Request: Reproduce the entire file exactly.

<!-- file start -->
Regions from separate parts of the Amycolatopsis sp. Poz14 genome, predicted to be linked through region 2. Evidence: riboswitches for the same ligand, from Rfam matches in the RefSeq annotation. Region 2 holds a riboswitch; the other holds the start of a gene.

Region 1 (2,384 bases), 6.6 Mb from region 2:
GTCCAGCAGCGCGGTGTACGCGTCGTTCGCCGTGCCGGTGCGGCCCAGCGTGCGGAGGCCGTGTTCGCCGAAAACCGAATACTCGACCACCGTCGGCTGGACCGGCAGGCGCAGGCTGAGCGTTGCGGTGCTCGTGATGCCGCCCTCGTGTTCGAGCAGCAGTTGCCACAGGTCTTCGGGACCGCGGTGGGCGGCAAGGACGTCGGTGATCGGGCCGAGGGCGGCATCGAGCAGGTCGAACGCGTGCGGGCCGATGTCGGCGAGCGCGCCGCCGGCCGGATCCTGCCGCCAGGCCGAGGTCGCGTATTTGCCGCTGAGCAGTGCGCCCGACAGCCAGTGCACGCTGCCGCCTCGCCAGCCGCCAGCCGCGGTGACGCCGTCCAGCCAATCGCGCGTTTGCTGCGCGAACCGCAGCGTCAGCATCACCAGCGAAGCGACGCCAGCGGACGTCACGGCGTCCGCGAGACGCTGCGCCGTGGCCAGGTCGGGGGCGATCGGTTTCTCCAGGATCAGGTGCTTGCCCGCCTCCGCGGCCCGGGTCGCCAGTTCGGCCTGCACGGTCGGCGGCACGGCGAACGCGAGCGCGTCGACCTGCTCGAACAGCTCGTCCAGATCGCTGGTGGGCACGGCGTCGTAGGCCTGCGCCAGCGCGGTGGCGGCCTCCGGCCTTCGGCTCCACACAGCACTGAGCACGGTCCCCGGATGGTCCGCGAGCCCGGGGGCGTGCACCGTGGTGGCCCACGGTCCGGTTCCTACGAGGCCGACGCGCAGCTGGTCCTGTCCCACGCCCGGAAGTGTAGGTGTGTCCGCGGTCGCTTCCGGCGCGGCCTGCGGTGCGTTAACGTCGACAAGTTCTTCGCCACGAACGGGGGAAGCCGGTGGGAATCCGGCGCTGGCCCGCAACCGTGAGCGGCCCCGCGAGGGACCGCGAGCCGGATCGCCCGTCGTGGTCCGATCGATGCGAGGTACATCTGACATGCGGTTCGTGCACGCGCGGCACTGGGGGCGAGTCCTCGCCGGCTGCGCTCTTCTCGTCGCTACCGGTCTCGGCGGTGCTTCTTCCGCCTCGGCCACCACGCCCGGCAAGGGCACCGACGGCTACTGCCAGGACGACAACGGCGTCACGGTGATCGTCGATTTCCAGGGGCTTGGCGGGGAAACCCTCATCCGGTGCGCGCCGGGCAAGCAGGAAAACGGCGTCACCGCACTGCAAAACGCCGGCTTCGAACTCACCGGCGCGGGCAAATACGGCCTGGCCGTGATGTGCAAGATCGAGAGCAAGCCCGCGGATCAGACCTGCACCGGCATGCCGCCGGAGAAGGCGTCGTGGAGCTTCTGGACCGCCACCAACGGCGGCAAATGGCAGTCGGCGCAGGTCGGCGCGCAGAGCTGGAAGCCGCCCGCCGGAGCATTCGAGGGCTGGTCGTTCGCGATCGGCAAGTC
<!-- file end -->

Regions from separate parts of the Amycolatopsis sp. Poz14 genome, predicted to be linked through region 2. Evidence: riboswitches for the same ligand, from Rfam matches in the RefSeq annotation. Region 2 holds a riboswitch; the other holds the start of a gene.

Region 1 (2,384 bases), 6.6 Mb from region 2:
GTCCAGCAGCGCGGTGTACGCGTCGTTCGCCGTGCCGGTGCGGCCCAGCGTGCGGAGGCCGTGTTCGCCGAAAACCGAATACTCGACCACCGTCGGCTGGACCGGCAGGCGCAGGCTGAGCGTTGCGGTGCTCGTGATGCCGCCCTCGTGTTCGAGCAGCAGTTGCCACAGGTCTTCGGGACCGCGGTGGGCGGCAAGGACGTCGGTGATCGGGCCGAGGGCGGCATCGAGCAGGTCGAACGCGTGCGGGCCGATGTCGGCGAGCGCGCCGCCGGCCGGATCCTGCCGCCAGGCCGAGGTCGCGTATTTGCCGCTGAGCAGTGCGCCCGACAGCCAGTGCACGCTGCCGCCTCGCCAGCCGCCAGCCGCGGTGACGCCGTCCAGCCAATCGCGCGTTTGCTGCGCGAACCGCAGCGTCAGCATCACCAGCGAAGCGACGCCAGCGGACGTCACGGCGTCCGCGAGACGCTGCGCCGTGGCCAGGTCGGGGGCGATCGGTTTCTCCAGGATCAGGTGCTTGCCCGCCTCCGCGGCCCGGGTCGCCAGTTCGGCCTGCACGGTCGGCGGCACGGCGAACGCGAGCGCGTCGACCTGCTCGAACAGCTCGTCCAGATCGCTGGTGGGCACGGCGTCGTAGGCCTGCGCCAGCGCGGTGGCGGCCTCCGGCCTTCGGCTCCACACAGCACTGAGCACGGTCCCCGGATGGTCCGCGAGCCCGGGGGCGTGCACCGTGGTGGCCCACGGTCCGGTTCCTACGAGGCCGACGCGCAGCTGGTCCTGTCCCACGCCCGGAAGTGTAGGTGTGTCCGCGGTCGCTTCCGGCGCGGCCTGCGGTGCGTTAACGTCGACAAGTTCTTCGCCACGAACGGGGGAAGCCGGTGGGAATCCGGCGCTGGCCCGCAACCGTGAGCGGCCCCGCGAGGGACCGCGAGCCGGATCGCCCGTCGTGGTCCGATCGATGCGAGGTACATCTGACATGCGGTTCGTGCACGCGCGGCACTGGGGGCGAGTCCTCGCCGGCTGCGCTCTTCTCGTCGCTACCGGTCTCGGCGGTGCTTCTTCCGCCTCGGCCACCACGCCCGGCAAGGGCACCGACGGCTACTGCCAGGACGACAACGGCGTCACGGTGATCGTCGATTTCCAGGGGCTTGGCGGGGAAACCCTCATCCGGTGCGCGCCGGGCAAGCAGGAAAACGGCGTCACCGCACTGCAAAACGCCGGCTTCGAACTCACCGGCGCGGGCAAATACGGCCTGGCCGTGATGTGCAAGATCGAGAGCAAGCCCGCGGATCAGACCTGCACCGGCATGCCGCCGGAGAAGGCGTCGTGGAGCTTCTGGACCGCCACCAACGGCGGCAAATGGCAGTCGGCGCAGGTCGGCGCGCAGAGCTGGAAGCCGCCCGCCGGAGCATTCGAGGGCTGGTCGTTCGCGATCGGCAAGTC